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Fighting breast cancer; A Native woman's journal; LEGACY OF THE ATOMIC BOMB

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The remnants of the Midnite Mine on the Spokane Indian Reservation in
northeast Washington state are these: mountains of orange rock abandoned by
miners because their concentrations of uranium were small and unprofitable;
a pit filled with unnaturally blue water; and designation as a
government-monitored Superfund site.

"I should have brought a Geiger counter," Spokane tribal elder Clyde Lynn
said as we stepped out of my Chevy Blazer. Lynn is a prostate cancer
survivor, a disease he believes stems from the three years in which he
worked at another uranium mine on the reservation.

Deb Abrahamson, founder of the Shawl Society, an environmental nonprofit
organization based in Wellpinit, Wash., pointed out elk tracks on the
splinters of red rock that carpet acres of ground.

The rock is the pretty kind I'd normally pick up and put in my pocket. But
nothing of mine is touching these rocks except the soles of my shoes.

I'm the on the trail of cancer and its causes in Indian country. In the
early 20th century uranium mining and processing thrust communities across
Turtle Island toward high rates of certain cancers and the lowest long-term
survival rate of any community in America.

Eerily, my visit to the Midnite Mine occurred two days before the 60th
anniversary of when the Enola Gay dropped the atomic bomb on Hiroshima. The
bomb, witnesses recollected, looked like a second sun plummeting to the
ground. People melted into shadows on the cement. Temperatures at ground
zero reached 7,000 degrees Fahrenheit. More than 200,000 people died, as
did another 75,000 following the hydrogen bomb that was dropped two days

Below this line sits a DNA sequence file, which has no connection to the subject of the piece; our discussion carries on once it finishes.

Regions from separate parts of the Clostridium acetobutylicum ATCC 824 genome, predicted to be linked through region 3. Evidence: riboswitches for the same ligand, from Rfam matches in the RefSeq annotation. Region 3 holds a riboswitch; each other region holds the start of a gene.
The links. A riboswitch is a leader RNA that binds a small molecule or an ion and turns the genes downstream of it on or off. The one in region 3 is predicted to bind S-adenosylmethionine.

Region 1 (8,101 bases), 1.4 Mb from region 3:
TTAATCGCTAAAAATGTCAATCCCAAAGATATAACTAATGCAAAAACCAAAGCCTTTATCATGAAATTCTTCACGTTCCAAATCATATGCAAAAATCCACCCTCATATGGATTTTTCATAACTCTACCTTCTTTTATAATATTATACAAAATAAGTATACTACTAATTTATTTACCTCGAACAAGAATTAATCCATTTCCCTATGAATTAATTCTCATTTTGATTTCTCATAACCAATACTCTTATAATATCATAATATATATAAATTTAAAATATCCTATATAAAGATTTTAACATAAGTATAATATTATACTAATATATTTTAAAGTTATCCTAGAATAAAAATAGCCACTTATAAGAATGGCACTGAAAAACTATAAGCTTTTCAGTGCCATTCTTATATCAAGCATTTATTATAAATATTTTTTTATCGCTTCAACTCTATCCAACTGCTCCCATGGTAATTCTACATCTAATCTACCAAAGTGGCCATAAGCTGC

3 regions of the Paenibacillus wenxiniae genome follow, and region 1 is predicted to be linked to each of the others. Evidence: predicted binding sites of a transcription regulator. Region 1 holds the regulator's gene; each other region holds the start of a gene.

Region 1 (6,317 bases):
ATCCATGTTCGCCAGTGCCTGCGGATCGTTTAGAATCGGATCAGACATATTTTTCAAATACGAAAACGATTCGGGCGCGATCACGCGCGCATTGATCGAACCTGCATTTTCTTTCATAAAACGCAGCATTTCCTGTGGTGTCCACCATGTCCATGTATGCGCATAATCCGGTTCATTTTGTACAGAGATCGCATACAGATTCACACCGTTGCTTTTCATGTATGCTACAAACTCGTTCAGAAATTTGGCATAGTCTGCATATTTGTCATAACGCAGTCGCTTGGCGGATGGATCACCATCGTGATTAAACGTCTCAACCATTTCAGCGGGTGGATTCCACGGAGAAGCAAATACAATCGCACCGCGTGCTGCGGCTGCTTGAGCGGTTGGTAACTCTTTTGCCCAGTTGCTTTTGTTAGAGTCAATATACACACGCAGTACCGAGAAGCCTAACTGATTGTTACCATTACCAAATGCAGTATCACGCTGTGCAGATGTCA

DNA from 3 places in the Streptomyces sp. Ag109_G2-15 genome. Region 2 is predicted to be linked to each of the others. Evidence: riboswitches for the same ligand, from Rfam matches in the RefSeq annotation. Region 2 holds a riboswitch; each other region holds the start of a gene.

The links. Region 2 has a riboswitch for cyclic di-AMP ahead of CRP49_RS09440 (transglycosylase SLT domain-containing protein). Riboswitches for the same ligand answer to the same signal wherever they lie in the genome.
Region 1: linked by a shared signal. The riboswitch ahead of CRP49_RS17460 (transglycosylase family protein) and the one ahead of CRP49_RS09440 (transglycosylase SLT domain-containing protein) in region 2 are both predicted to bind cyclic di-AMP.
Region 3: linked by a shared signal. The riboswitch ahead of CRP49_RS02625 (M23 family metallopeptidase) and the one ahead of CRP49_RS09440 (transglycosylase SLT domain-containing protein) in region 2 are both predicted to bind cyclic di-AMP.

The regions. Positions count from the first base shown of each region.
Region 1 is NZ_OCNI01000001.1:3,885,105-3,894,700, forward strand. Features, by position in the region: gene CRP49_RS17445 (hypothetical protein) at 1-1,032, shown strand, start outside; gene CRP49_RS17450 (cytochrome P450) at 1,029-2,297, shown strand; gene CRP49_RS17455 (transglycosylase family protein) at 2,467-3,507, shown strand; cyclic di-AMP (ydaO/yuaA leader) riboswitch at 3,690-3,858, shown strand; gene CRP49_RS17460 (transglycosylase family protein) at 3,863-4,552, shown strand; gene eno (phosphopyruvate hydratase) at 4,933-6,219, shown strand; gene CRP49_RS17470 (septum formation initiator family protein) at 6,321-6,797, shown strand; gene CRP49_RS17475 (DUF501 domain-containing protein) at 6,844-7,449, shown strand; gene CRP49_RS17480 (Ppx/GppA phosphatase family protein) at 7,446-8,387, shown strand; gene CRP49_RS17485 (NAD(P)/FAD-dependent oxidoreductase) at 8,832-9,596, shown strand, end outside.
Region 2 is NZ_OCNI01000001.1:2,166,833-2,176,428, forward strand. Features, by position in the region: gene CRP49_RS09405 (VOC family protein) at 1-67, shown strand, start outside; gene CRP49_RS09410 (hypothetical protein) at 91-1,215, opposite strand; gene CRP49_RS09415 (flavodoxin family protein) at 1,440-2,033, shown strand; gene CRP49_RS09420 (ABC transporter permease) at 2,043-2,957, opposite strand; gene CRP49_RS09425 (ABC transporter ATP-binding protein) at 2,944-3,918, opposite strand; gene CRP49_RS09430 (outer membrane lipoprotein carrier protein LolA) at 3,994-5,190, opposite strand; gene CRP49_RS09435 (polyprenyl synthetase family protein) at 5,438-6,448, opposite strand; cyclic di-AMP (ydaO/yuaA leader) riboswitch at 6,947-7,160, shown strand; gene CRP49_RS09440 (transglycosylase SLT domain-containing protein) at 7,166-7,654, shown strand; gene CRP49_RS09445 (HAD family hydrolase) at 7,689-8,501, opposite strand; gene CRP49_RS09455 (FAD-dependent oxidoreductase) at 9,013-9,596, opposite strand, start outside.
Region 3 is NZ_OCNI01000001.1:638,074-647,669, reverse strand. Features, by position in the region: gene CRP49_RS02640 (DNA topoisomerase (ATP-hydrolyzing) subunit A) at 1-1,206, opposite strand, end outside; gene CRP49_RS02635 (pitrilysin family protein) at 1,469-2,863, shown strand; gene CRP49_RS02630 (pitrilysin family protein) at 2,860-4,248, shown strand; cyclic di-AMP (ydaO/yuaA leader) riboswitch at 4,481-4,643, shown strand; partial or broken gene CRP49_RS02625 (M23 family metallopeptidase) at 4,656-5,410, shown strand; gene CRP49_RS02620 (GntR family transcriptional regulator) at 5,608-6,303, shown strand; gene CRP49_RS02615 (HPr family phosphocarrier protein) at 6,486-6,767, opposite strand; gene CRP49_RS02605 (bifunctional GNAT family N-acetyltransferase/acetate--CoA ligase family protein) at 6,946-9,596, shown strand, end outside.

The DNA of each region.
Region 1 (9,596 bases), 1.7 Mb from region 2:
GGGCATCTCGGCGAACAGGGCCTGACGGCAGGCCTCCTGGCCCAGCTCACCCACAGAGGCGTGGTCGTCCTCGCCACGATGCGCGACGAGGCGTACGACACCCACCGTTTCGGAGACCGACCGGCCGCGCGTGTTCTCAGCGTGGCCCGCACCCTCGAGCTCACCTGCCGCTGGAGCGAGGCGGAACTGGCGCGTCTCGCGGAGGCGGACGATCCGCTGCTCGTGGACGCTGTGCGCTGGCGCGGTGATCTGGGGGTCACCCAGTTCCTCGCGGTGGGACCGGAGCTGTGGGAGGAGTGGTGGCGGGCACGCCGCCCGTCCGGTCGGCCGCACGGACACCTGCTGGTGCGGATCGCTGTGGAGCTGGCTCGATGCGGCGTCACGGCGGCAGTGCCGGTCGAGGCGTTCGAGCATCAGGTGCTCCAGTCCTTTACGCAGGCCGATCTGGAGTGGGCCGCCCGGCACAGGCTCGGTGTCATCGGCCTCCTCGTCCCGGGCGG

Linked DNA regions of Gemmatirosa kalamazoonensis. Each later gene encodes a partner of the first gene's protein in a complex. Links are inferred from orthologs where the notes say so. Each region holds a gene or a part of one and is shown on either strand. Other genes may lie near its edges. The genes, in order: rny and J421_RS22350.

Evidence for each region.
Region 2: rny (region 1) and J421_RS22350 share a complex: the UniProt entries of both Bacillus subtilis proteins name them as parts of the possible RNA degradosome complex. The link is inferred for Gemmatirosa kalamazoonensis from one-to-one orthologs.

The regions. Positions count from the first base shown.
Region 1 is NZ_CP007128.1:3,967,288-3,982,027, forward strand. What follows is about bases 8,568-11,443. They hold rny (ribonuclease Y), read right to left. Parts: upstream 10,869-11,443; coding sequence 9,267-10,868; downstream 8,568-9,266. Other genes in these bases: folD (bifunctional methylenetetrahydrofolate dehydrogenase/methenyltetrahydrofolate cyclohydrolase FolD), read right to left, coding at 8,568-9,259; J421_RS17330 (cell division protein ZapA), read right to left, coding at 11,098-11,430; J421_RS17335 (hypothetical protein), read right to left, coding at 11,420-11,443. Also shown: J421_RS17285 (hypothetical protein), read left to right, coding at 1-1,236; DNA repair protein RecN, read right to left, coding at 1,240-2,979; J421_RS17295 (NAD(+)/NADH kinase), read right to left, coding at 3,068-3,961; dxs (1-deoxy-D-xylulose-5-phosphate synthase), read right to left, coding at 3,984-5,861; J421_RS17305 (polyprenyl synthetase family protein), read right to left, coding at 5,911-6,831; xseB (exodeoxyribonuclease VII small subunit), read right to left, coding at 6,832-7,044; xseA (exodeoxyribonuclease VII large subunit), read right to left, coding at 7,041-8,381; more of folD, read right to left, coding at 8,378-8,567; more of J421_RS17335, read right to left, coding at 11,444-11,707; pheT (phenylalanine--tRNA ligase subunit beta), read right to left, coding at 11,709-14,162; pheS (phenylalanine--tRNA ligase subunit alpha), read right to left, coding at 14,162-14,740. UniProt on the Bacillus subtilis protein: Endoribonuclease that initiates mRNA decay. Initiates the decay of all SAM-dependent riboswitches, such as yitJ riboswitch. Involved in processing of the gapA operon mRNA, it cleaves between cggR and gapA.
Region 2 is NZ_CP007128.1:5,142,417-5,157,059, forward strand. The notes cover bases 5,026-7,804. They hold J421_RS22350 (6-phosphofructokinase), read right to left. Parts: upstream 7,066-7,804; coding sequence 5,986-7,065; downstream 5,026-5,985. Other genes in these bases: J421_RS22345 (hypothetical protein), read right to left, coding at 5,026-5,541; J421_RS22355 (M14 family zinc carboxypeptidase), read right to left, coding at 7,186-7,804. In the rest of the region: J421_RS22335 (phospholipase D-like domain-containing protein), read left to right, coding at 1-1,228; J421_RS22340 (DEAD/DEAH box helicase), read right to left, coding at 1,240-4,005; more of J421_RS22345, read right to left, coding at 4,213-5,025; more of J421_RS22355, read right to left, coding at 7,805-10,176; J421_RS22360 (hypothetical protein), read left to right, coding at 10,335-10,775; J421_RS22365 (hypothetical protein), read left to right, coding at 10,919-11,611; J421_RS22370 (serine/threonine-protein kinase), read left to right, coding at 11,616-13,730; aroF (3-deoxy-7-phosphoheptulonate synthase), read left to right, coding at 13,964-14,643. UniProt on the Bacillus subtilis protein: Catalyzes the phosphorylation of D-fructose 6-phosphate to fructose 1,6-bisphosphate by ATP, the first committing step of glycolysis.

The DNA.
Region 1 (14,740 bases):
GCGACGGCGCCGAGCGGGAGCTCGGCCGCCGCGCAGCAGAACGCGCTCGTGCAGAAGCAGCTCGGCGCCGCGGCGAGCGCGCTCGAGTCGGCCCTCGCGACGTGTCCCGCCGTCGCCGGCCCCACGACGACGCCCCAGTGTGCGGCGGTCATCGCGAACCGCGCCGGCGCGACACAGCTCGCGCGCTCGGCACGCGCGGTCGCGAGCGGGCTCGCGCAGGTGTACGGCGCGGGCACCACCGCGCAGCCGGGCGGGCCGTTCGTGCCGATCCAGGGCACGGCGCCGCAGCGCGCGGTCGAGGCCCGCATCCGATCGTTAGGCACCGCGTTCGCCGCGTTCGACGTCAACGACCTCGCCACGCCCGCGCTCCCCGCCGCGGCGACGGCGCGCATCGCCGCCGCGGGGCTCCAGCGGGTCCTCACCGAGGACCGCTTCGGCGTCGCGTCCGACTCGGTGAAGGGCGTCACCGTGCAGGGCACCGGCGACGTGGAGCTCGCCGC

later on Nagasaki.

World War II ended as a result. But pictures of the mushroom cloud would
ingrain themselves in the world's collective conscience. The image would
feed the Cold War nightmares of children from my dad's generation, who were
taught to hide under their desks in case of nuclear attack; to mine, which
was told there was nowhere to hide.

The bomb's legacy began long before World War II in Native communities like
Great Bear Lake, home to the Dene of Canada's Northwest Territories. The
large freshwater lake was home in the 1930s to one of the world's first
uranium mines and one of the primary suppliers, along with mines near
Shiprock, N.M. on the Navajo Reservation, of uranium for the bombs dropped
on Japan.

The Dene community became known as the "village of widows," signaling the
high death rates from cancer among the First Nations miners who carried
bags of Geiger-rocking ore in bare hands, inhaled the yellow dust into
their lungs and slept atop piles of bagged uranium on barges carrying the
stuff to the U.S. government.

"When we go back to the 1940s and 1950s, the Atomic Energy Commission and
the Department of Defense said uranium was safe," said Bob Shimek, Ojibwe
and mining coordinator for the nonprofit Indigenous Environmental Network.
"They did not put in safety monitors. They didn't follow up with health
care monitoring 10 or 15 years after the mining ended. That's when people